Appeal from the Superior Court of the State of Alaska, Third Judicial District, Anchorage, No. 3AN-08-07621 CI Stephanie E. Joannides, Judge.
Kenneth W. Legacki, Anchorage, for Appellant and Cross-Appellee.
William M. Bankston and John R. Crone, Bankston Gronning O’Hara, P.C., Anchorage, for Appellees and Cross-Appellants.
Before: Fabe, Chief Justice, Winfree, Stowers, Maassen, and Bolger, Justices.
A pilot who worked at a remote fishing lodge filed a claim under the Alaska Wage and Hour Act (AWHA) for unpaid overtime wages. Applying the four-part test of Dayhoff v. Temsco Helicopters, Inc.,  the superior court concluded that the pilot was a "professional employee" who was exempt from the overtime requirement. But the legislature amended AWHA in 2005 to adopt the federal definition of this exemption.The federal definition restricts the exemption to employees in "professions where specialized academic training is a standard prerequisite." Applying this definition, we conclude that the pilot was not exempt under AWHA and reverse.
II. FACTS AND PROCEEDINGS
Chris and Linda Branham own and operate the Royal Wolf Lodge, a fishing lodge that operates seasonally from June to September. The lodge is located in Katmai National Park, a remote location without access to roads. Employees reside on the premises during the season, and all materials must be flown in by airplane. The lodge first hired Jeff Moody as a pilot for the 2002 summer season and terminated him after the 2007 season.
Moody was the only pilot who flew the lodge's de Havilland Beaver aircraft. The parties contest the details of Moody's responsibilities at the lodge, but they agree that Moody was responsible for many tasks involving the airplane. For example, Moody flew clients between the lodge and the fishing destinations, prepared and cleaned the airplane, and monitored it for potential mechanical problems. He also flew food, fuel, and other supplies to the lodge. When he was not on duty, Moody was allowed to engage in personal errands and leisure activities.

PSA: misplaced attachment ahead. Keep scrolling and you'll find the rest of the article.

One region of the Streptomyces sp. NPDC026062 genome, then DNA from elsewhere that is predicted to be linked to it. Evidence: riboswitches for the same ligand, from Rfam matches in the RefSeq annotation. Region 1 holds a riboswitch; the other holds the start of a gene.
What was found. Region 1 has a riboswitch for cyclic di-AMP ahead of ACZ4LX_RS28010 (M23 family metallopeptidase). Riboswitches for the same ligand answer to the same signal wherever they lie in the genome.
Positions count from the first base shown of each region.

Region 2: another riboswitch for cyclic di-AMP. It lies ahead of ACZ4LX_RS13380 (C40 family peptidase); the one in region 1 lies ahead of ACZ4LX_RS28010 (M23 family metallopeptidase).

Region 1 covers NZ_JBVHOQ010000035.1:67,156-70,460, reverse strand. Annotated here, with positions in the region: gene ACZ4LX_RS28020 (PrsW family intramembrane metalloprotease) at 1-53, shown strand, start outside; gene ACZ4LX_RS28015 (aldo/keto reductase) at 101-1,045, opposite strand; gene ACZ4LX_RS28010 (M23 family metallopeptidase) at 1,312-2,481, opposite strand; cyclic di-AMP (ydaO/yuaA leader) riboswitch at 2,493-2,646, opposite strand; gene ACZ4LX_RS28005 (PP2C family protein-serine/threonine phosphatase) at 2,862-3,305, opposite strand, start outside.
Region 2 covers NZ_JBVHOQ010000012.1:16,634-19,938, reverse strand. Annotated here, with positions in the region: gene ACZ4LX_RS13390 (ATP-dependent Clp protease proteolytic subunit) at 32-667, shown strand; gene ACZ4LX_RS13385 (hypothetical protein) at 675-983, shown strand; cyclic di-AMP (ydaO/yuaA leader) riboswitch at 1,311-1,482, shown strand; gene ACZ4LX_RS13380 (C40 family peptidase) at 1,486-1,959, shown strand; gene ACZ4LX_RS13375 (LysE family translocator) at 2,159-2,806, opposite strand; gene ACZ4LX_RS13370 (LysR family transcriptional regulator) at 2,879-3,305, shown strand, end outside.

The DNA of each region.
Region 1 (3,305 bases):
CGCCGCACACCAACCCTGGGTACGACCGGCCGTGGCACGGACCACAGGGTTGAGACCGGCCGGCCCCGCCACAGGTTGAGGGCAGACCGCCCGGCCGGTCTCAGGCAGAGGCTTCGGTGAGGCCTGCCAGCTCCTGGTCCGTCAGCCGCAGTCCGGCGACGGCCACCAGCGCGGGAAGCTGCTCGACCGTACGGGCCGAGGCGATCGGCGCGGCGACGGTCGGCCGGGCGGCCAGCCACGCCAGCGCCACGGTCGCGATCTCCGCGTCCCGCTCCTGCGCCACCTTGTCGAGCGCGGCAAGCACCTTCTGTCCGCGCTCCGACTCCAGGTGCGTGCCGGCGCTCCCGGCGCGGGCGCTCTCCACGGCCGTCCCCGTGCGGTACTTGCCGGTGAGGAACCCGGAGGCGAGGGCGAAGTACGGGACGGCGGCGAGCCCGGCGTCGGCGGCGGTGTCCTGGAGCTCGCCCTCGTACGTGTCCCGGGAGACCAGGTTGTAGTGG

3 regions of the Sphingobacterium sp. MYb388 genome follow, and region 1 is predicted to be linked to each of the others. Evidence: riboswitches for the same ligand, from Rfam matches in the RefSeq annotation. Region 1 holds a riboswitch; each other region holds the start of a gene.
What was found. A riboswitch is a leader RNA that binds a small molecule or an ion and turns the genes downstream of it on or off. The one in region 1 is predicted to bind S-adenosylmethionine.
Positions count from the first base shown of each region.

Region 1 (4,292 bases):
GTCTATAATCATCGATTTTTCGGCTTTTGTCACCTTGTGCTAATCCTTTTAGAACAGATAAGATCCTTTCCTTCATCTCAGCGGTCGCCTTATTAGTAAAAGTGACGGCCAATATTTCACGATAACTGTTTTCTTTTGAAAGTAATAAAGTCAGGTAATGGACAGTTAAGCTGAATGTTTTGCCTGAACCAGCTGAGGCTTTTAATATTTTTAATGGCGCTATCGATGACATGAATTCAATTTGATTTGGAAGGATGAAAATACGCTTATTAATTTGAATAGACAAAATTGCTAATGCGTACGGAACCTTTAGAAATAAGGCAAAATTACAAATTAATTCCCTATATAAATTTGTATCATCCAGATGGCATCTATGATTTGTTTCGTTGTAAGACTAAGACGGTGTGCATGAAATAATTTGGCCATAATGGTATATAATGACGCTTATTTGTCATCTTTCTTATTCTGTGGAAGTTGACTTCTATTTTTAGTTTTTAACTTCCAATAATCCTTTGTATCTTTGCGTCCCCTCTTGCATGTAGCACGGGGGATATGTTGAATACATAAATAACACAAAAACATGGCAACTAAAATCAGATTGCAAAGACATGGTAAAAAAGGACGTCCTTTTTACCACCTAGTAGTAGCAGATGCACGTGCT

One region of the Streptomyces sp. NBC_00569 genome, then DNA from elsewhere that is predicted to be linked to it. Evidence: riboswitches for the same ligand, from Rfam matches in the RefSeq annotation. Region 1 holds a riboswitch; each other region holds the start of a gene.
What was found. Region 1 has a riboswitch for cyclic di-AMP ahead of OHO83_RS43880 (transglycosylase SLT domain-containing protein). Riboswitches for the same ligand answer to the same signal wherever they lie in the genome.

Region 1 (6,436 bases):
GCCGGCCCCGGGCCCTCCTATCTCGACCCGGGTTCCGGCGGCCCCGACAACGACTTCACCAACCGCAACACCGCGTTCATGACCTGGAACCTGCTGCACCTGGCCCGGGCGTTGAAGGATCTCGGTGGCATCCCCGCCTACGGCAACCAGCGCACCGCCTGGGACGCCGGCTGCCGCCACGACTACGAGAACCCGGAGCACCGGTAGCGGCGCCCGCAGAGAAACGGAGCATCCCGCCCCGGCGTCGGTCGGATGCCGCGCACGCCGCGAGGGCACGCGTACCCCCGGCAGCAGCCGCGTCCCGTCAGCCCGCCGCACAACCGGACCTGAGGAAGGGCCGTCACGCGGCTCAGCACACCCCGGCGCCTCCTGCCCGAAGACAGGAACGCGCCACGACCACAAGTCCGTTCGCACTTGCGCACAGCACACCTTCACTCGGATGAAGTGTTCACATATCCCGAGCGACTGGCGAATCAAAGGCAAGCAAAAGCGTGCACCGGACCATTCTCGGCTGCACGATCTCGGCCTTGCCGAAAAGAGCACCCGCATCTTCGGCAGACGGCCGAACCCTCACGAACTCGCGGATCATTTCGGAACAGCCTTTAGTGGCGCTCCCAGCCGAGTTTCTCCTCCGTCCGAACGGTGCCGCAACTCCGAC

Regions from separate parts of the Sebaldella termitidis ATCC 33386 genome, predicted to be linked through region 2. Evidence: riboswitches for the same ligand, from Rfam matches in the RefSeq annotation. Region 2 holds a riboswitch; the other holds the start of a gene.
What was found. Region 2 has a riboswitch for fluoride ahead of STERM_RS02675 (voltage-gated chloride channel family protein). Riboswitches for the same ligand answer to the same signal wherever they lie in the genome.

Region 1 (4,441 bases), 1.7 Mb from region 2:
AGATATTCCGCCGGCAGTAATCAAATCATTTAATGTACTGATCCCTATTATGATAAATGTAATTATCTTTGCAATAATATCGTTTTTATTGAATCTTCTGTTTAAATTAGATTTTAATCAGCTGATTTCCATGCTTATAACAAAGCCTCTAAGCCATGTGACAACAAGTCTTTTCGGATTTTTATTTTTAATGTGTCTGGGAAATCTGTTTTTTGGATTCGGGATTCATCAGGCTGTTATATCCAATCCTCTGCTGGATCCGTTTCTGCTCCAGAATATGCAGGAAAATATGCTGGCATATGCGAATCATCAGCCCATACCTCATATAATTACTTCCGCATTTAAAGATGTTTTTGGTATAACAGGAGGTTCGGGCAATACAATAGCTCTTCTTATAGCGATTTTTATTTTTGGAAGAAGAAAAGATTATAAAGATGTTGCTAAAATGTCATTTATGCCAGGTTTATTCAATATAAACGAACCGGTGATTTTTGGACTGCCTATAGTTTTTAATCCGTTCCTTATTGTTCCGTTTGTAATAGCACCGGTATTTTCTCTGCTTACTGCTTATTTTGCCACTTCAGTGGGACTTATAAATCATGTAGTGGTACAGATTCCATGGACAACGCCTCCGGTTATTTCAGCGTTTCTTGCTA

Although Moody does not have a college degree and did not receive flight training in a formal academic setting, he hired flight instructors to teach him, and he studied from manuals to take the Federal Aviation Administration's (FAA) oral and written tests. Moody holds a commercial pilot license, an airline transport pilot license, a certified flight instructor rating, an instrument rating, a multi-engine rating, a single engine land rating, a single engine sea rating, and a second class medical certificate. His experience includes over 14, 000 hours of flight time.
Moody filed a complaint against Chris Branham, Linda Branham, and the Royal Wolf Lodge (together "Royal Wolf Lodge") for unpaid overtime wages from the 2006 and 2007 seasons. Moody had a written employment agreement for those seasons, and he was paid $9, 500 per month in 2006 and $9, 750 per month in 2007. Moody claimed that he had worked more than eight hours per day and more than 40 hours per week and that he was therefore entitled to overtime pay under AWHA. Royal Wolf Lodge contended that Moody was a professional employee and was thus exempt from AWHA's protections.
At trial, Royal Wolf Lodge presented evidence that Moody was paid a set monthly salary equivalent to 40 hours regular pay and 32 hours overtime pay per week. But some of Royal Wolf Lodge's evidence was inconsistent. Chris Branham testified that Moody's salary was for a 30-day period, but he also testified that Moody was paid by calendar month. Moody's employment contract specified that his salary was based on 30 days per month, but it listed hourly rates inconsistent with Chris Branham's testimony. The parties also disagreed about whether Moody worked overtime hours.
Applying the four-part test of Dayhoff v. Temsco Helicopters, Inc.,  the superior court ruled that Moody was an exempt professional employee who was not entitled to overtime pay under AWHA, regardless of the number of hours he worked. But the court determined that, by the terms of his employment contract, Moody was entitled to extra pay if he worked more than 30 days per calendar month or more than six days per week. The court found that Moody worked every day during the 2006 and 2007 seasons ...